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Latest Edition Cycling News, Thursday, July 16, 2009

Date published:
July 16, 2009, 1:00 BST
  • Reaction from stage 11

    Success leads to happiness, as Mark Cavendish knows well.
    Article published:
    July 16, 2009, 2:58 BST
    Daniel Simms

    Even an uphill finish can't stop Cav

    Marcin Sapa (Lampre) - 149th on stage, 141st overall @ 1:16:38

    "When I'm in a breakaway I'm happy even if, as today, it's very tough to get amongst the action. With Van Summeren the agreement was good, but this time it [the break] was neutralised when there were a few kilometers to go".

    Alberto Contador (Astana) - 43rd on stage, second overall @ 0:00:06

    "It was a transition day... boring for those who saw it on television, but it was also a day with a lot of tension at the beginning. There were some complicated falls but we avoided them.

    "It calmed down up to the last 20 kilometres, where the whole world wants to be ahead to avoid losing any time and the truth is that I was fearful due to the speed we passed close to the fences. The two accidents I saw were ahead of me but I had time to stop the bike.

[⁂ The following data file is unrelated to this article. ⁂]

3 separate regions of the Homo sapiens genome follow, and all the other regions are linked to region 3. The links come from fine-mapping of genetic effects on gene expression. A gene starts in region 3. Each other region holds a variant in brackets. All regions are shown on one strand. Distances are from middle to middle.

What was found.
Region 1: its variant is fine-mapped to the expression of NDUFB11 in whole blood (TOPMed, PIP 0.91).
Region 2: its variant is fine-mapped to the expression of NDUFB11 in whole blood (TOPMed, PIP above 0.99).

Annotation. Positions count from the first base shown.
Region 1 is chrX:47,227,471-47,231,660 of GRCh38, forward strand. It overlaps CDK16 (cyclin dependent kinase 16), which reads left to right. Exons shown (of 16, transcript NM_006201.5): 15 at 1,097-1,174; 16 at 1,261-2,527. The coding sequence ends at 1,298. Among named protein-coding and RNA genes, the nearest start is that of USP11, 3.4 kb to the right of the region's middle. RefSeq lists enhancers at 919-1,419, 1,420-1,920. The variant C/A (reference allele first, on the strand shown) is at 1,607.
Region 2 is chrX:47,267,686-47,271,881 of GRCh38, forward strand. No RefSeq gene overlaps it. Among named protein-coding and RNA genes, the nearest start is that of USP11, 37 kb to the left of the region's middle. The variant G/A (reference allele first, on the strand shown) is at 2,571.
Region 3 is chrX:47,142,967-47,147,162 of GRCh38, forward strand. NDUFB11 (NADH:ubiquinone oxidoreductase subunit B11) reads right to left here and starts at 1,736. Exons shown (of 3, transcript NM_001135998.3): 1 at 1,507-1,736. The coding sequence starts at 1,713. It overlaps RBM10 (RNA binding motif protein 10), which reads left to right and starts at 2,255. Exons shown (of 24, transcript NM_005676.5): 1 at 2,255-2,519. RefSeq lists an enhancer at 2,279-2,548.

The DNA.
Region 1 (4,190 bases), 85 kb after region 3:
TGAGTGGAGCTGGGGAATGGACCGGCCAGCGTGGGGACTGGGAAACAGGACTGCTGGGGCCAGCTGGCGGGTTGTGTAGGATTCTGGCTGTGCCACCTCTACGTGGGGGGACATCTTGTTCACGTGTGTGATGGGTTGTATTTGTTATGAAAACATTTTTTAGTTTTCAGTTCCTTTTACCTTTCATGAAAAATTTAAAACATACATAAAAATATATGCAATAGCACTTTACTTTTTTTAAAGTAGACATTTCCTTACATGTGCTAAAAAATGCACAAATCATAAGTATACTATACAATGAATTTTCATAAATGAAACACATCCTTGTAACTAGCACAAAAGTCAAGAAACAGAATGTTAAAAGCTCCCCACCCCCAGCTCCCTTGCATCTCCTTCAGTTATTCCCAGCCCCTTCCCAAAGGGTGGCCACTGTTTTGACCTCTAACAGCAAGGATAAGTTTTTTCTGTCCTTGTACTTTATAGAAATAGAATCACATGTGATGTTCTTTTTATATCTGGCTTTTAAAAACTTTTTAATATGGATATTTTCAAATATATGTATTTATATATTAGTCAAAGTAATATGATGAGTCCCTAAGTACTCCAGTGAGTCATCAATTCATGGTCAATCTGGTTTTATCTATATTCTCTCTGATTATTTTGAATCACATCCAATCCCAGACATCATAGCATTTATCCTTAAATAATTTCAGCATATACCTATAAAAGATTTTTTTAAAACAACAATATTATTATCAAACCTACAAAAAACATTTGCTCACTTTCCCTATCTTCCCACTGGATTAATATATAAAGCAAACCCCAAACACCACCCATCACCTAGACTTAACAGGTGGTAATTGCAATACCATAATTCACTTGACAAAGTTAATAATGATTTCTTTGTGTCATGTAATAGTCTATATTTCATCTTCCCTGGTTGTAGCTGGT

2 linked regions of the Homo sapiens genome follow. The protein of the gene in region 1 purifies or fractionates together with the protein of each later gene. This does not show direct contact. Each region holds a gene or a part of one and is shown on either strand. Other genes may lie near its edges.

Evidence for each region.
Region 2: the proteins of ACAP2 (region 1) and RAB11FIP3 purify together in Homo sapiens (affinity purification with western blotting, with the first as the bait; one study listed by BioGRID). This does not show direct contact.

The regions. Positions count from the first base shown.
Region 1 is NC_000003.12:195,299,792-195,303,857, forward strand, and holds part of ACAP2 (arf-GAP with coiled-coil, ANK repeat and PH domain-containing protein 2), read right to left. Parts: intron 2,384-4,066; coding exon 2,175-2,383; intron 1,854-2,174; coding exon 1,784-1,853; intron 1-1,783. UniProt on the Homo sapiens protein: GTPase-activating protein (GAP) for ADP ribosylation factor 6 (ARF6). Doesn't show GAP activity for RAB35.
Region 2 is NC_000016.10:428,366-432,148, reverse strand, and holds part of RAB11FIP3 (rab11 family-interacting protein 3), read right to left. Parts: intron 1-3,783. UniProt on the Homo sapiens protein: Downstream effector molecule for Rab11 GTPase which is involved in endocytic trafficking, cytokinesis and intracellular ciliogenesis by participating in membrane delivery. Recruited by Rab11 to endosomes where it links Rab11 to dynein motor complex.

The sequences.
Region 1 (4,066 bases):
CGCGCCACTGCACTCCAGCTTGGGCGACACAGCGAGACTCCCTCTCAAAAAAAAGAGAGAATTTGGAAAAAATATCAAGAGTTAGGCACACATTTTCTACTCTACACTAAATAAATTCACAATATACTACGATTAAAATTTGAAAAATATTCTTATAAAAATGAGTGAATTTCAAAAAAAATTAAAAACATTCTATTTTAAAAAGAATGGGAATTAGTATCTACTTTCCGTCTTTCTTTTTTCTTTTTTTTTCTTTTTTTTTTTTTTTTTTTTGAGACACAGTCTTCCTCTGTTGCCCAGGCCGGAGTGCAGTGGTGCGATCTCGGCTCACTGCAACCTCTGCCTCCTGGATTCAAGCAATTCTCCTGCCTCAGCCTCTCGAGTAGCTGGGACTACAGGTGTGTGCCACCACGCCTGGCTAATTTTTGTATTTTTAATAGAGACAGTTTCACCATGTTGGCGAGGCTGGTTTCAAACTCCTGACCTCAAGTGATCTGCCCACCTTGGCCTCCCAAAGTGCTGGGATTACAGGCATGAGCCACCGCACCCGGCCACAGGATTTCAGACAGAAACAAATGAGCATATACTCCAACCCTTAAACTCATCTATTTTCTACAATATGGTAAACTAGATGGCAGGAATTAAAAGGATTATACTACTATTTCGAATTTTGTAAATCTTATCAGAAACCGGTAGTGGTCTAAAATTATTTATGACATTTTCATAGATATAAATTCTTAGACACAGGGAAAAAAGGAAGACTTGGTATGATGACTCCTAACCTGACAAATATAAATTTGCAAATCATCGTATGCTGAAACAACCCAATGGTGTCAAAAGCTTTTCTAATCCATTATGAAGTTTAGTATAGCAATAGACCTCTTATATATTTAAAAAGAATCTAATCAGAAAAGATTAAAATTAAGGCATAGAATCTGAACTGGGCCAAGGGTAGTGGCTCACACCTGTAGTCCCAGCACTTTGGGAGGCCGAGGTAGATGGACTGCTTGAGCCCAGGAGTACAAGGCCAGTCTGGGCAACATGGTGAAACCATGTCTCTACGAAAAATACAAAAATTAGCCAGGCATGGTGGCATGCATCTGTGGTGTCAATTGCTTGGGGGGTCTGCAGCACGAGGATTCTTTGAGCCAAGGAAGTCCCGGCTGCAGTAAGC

"I feel good, though it was one more day of punishment in the legs but also one less day of suffering. At the moment I want to think of nothing more than tomorrow, which is another difficult day and which I have to ride without losing time and without any type of falls. Then I will think about the mountains, which I want to arrive already."

    Thor Hushovd (Cervélo TestTeam) - fifth on stage, 120th overall @ 1:04:32

    "I was in good position for the sprint, but it just wasn't my day. I am very disappointed of course, and will continue to fight for the green jersey."

    "I still want to fight for the green jersey. It's still a long way to Paris. It was a hard fight for [Cavendish's] wheel. It was difficult because everyone knows that is where you want to be. I will try to win another stage before this Tour is over. I will take it day-by-day."

    Carlos Sastre (Cervélo TestTeam) - 63rd on stage, 16th overall @ 2:52

    "Today's stage was a very fast, atypical and strange stage. There was a huge number of falls right from...

  • Garmin announced for Sun Tour start

    Garmin-Slipstream's Cameron Meyer leads the chase.
    Article published:
    July 16, 2009, 6:29 BST
    Daniel Simms

    American squad to race Down Under in October

    American ProTour squad Garmin-Slipstream will contest October’s Jayco Herald Sun Tour in Melbourne, Australia, after being named as one of the first squads for this year’s edition. Perth youngster Cameron Meyer will contest the event alongside Trent Lowe and Chris Sutton, with Julian Dean also likely to make the team’s roster.